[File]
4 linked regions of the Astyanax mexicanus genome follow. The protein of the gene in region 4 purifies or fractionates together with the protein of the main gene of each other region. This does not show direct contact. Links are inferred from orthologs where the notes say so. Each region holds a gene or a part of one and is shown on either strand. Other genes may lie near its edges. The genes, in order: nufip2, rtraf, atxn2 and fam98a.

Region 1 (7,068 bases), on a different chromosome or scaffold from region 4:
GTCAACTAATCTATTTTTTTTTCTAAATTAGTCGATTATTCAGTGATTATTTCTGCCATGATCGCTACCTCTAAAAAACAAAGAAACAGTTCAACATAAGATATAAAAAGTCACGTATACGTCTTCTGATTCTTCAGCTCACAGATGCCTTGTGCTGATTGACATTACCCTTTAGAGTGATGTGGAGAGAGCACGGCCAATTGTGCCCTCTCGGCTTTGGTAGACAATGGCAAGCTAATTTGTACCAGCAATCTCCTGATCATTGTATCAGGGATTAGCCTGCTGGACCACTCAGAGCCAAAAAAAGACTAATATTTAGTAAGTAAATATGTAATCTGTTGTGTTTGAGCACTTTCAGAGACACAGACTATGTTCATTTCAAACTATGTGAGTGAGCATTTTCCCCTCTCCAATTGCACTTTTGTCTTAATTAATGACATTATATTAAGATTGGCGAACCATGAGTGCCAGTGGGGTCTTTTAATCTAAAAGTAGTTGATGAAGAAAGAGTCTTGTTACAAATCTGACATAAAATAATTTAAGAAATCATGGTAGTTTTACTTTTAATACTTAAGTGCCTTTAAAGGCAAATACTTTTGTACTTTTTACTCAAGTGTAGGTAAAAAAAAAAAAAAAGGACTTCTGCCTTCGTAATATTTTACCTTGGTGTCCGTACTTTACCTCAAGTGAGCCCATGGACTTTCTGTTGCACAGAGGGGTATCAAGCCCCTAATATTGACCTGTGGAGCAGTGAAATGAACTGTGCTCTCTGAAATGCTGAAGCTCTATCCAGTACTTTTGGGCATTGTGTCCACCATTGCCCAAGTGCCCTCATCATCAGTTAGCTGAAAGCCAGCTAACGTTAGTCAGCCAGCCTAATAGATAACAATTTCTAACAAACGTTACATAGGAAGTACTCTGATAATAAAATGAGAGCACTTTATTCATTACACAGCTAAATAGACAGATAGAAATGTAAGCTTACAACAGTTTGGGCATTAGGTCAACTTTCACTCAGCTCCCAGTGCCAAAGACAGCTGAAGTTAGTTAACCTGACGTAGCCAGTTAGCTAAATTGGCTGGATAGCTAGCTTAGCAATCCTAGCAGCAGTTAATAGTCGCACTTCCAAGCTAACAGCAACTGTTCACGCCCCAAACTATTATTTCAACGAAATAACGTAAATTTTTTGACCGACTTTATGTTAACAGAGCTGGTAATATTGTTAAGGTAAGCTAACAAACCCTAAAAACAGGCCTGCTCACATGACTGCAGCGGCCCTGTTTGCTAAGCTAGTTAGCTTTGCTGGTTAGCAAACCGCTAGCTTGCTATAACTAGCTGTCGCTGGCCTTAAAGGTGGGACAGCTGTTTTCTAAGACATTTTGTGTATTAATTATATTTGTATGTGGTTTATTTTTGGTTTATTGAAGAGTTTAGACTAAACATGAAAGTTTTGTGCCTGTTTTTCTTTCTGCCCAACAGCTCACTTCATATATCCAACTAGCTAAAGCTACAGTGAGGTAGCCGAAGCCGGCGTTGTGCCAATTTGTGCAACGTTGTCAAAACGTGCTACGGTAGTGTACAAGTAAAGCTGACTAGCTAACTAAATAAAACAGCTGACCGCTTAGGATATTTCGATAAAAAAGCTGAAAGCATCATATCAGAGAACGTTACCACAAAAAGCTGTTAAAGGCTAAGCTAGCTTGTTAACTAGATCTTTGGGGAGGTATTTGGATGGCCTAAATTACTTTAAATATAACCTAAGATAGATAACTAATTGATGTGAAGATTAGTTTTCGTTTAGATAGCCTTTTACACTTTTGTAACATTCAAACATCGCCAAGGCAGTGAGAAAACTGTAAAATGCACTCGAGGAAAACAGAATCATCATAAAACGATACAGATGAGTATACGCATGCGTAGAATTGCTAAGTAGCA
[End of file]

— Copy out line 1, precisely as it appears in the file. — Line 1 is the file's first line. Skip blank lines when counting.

4 linked regions of the Astyanax mexicanus genome follow. The protein of the gene in region 4 purifies or fractionates together with the protein of the main gene of each other region. This does not show direct contact. Links are inferred from orthologs where the notes say so. Each region holds a gene or a part of one and is shown on either strand. Other genes may lie near its edges. The genes, in order: nufip2, rtraf, atxn2 and fam98a.